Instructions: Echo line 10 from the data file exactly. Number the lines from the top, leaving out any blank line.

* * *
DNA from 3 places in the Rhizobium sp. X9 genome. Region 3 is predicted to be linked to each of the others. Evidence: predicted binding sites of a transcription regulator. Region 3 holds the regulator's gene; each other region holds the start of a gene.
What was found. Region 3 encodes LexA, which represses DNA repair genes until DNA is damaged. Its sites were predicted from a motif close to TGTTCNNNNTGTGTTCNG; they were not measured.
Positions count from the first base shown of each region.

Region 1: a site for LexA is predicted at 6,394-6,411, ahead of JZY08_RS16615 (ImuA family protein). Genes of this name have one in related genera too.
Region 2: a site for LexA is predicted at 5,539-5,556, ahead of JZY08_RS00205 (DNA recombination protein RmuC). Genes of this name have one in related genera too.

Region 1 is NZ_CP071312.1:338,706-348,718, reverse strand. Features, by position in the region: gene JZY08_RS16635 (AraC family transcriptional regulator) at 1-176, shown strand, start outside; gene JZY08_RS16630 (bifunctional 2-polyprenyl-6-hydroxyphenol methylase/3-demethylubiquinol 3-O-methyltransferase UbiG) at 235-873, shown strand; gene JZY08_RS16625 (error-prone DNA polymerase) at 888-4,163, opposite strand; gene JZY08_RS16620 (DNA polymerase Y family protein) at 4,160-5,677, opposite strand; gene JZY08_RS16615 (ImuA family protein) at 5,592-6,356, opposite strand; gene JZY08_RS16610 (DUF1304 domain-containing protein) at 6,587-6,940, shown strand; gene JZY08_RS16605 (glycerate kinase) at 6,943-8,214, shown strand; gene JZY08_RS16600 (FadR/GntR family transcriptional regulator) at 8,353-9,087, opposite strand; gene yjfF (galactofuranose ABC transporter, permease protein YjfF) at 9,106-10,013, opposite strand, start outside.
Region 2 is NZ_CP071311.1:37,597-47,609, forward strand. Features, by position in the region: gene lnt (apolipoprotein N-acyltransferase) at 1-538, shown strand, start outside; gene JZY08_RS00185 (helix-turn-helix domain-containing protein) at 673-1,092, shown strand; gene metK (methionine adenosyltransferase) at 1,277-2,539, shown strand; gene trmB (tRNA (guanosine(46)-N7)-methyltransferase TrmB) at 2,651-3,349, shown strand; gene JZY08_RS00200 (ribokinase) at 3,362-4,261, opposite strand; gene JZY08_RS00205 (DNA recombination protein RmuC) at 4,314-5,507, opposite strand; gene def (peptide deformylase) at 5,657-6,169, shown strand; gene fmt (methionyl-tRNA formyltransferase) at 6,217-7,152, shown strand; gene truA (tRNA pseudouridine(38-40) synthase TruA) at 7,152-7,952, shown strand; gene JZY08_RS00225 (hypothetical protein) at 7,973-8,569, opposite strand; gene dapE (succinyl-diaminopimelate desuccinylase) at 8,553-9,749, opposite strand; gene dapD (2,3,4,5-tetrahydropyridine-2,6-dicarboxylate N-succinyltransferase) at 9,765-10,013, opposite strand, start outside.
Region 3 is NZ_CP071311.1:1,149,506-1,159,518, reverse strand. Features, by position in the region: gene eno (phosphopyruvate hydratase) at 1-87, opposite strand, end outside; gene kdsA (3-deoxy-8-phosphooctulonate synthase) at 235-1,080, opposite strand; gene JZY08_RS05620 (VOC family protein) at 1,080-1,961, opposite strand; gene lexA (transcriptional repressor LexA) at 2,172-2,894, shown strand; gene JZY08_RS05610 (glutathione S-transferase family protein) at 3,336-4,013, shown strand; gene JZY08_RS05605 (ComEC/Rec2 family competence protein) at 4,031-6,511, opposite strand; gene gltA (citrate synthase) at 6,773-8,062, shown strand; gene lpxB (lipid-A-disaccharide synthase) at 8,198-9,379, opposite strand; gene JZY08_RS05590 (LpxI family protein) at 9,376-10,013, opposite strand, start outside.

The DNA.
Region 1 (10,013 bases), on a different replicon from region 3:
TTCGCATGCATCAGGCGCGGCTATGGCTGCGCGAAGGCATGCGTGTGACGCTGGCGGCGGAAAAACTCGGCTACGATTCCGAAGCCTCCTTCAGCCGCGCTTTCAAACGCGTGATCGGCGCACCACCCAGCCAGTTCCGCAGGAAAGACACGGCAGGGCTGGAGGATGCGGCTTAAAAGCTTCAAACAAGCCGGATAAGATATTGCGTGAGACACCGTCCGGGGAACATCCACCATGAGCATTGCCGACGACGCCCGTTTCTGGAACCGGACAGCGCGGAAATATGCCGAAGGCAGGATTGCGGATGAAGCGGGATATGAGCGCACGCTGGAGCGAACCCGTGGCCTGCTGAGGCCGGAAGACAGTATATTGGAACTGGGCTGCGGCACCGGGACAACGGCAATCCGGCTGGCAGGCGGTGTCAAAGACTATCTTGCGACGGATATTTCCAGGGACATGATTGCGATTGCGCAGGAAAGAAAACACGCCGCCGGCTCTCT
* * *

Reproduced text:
Region 1 (10,013 bases), on a different replicon from region 3: